3. add cracked ice & stir to chill
4. loose strain into a small rocks glass (8 oz capacity)
5. place 1 oversized ice ‘rock’ in the glass
6. zest heavily with a large slice of orange peel
*garnish with spent orange peel
Gritty Canucks forward Chris Higgins isn’t a ‘dirty’ player, but he certainly gets his hands dirty fighting for pucks, goals and wins with relentless tenacity. The ‘Dirty Higgins’ pays respect to that character. The Bloody Caesar is a classic Canadian savoury cocktail and inspiration for this creation – Clamato juice creates the body, but instead of vodka, the strength of character at the core comes from Bourbon, an American classic, just like Higgins himself – Jim Beam ‘Devil’s Cut’ acknowledging his devilishly determined style of play. This drink gets dirty with traditional seasoning of Tabasco & Worcestershire sauces, but with the added flavor of pickle brine to create a truly unique flavor profile. A touch of lime juice freshens the palate, while baby pickles and balsamic onions make for a crunchy and tangy garnish.
1.5 oz Jim Beam ‘Devil’s Cut’ Kentucky Straight Bourbon
1 oz Pickle Brine
4 oz Motts Clamato® Juice
25 oz Fresh Lime Juice
3 hard dashes Worcestershire sauce
2 hard dashes Tabasco sauce
1. combine all ingredients and roll between mixing glasses
2. pour into a large rocks glass (12 oz capacity)
3. fill with large ice cubes- stir to chill
*garnish with cornichon and a balsamic onion
The Honey Badger is revered as the fiercest of all creatures – underestimated because of it’s appearance and size. Our beloved Dane, Jannik Hansen earned this nickname for the ferocious and fearless style of play he exhibits every single shift. Over the past seven years as a Canuck, his two-way skills and tireless drive have made him one of the most appreciated and respected players on the team. Somersby Danish apple cider is a nod to Hansen’s home country. Melon liqueur and vanilla-flavoured Galliano combine to add fruity, delicious honey-like tastes – in combination they pack a surprising wallop. The resultant colour is reminiscent of Canucks green – an easy-drinking and refreshing reward after hard work, or play.
1.5 oz Bols Melon Liqueur
.25 oz Galliano Liqueur
Somersby Danish Apple Cider
1. combine liqueurs in a draft beer glass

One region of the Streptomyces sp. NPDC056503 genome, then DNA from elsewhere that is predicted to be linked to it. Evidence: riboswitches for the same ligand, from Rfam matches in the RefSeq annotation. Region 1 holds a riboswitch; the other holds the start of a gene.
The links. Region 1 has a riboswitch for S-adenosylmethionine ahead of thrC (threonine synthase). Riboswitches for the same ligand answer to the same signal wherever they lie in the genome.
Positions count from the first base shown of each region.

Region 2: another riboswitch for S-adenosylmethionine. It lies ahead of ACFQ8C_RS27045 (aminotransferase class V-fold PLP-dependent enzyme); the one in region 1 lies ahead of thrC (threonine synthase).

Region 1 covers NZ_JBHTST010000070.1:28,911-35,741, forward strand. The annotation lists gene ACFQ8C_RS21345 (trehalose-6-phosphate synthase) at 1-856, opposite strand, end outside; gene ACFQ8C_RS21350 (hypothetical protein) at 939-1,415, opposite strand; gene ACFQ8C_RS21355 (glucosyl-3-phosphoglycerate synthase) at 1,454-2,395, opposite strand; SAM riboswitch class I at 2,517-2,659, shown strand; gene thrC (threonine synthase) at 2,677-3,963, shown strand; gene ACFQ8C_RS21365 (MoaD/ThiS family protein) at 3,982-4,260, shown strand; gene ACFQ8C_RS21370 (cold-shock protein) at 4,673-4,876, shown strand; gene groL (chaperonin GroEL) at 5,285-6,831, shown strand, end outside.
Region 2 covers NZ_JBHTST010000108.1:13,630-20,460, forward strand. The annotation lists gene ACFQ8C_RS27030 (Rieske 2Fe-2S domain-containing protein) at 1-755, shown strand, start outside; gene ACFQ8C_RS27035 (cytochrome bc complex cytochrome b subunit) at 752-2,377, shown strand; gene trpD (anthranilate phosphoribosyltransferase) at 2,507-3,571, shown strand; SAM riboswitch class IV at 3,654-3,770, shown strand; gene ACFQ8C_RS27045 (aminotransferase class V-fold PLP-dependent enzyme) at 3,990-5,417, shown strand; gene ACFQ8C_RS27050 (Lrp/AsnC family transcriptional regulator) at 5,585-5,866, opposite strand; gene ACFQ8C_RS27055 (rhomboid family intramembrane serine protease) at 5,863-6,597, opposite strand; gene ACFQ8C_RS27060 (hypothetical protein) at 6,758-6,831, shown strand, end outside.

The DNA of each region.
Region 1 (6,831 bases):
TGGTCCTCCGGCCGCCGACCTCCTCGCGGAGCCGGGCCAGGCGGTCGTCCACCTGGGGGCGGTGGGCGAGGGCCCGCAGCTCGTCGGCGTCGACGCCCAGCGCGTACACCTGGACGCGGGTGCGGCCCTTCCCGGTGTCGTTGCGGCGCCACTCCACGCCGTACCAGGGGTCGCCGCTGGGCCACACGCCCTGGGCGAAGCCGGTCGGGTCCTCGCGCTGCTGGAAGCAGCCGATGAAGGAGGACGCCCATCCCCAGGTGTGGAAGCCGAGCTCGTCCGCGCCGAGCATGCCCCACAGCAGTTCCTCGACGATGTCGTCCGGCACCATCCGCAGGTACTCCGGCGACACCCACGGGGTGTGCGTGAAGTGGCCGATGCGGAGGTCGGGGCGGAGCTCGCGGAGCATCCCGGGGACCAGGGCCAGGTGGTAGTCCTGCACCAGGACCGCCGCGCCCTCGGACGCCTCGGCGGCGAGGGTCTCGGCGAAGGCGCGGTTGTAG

2. pack glass full with ice cubes
3. add ice and top with cider
*serve with a straw
Coach Alain Vigneault admitted the Canucks were embarrassed after their 8-3 loss to the Detroit Red Wings back in February. They should be. They had a 3-2 lead going into the first intermission of that game before allowing the Wings to score 6 unanswered goals in the second and third periods.
Roberto Luongo, who was in net for all of the Wings’ goals that afternoon, will get the start tonight and a chance to redeem himself.
Courtesy of canucks.com
If it’s any comfort, the Wings’ offense has sputtered a bit since then. In their 9 games since putting 8 past Luongo, they’ve only scored 15 goals. They scored 3 powerplay goals that night; their powerplay is 3-for-26 since.
Not that the Canucks are hot themselves. Sure, they scored 7 goals against the Nashville Predators the other night, but their powerplay hasn’t connected in their last 27 opportunities.
This is the Wings’ 3rd game in 4 nights. They beat the Edmonton Oilers 3-2 in overtime in Edmonton last night and lost 5-2 to the Calgary Flames in Calgary on Wednesday night.
13-7-6, 32 points (1st in Northwest Division, 3rd in Western Conference)
Pavel Datsyuk has points in 5 of his last 6 games (1G-4A-5P), and is second in the team in scoring with 27 points (9G-18A) in 27 games. Defenseman Niklas Kronwall scored in both games in Alberta and has 3 points (2G-1A) in the road trip so far.
Jannik Hansen sits 3rd in the Canucks in scoring behind Henrik and Daniel Sedin. Hands-up if you saw that coming. (Didn’t think so.) The Honey Badger has 9 points (4G-5A) in his last 7 games.
God bless his effort, but Alex Burrows is pointless in 4 games.
Wings scoring leader, Henrik Zetterberg, and 27-year old rookie, Damien Brunner, both have just 3 assists each in their last 9 games.
The Canucks are celebrating the Vancouver Millionaires and donning the Millionaires jersey tonight. (canucks.com)
I look at the good, the bad, and the interesting from the Vancouver Canucks’ 7-4 victory over the Nashville Predators at Rogers Arena.
I doubt that anyone predicted 11 total goals in this contest between two teams that have had difficulty scoring this season. The fans were treated to a highly entertaining contest that had a bit of everything: nice goals, fights, defensive breakdowns, and even a penalty shot.
I touch on Jannik Hansen, Andrew Ebbett, Mason Raymond, Henrik’s penalty shot, David Booth, Kevin Bieksa’s tough game, our crowded blueline, and a little trip I’m taking.
Thus, I’ll be taking a one-week break from creating these postgame commentaries.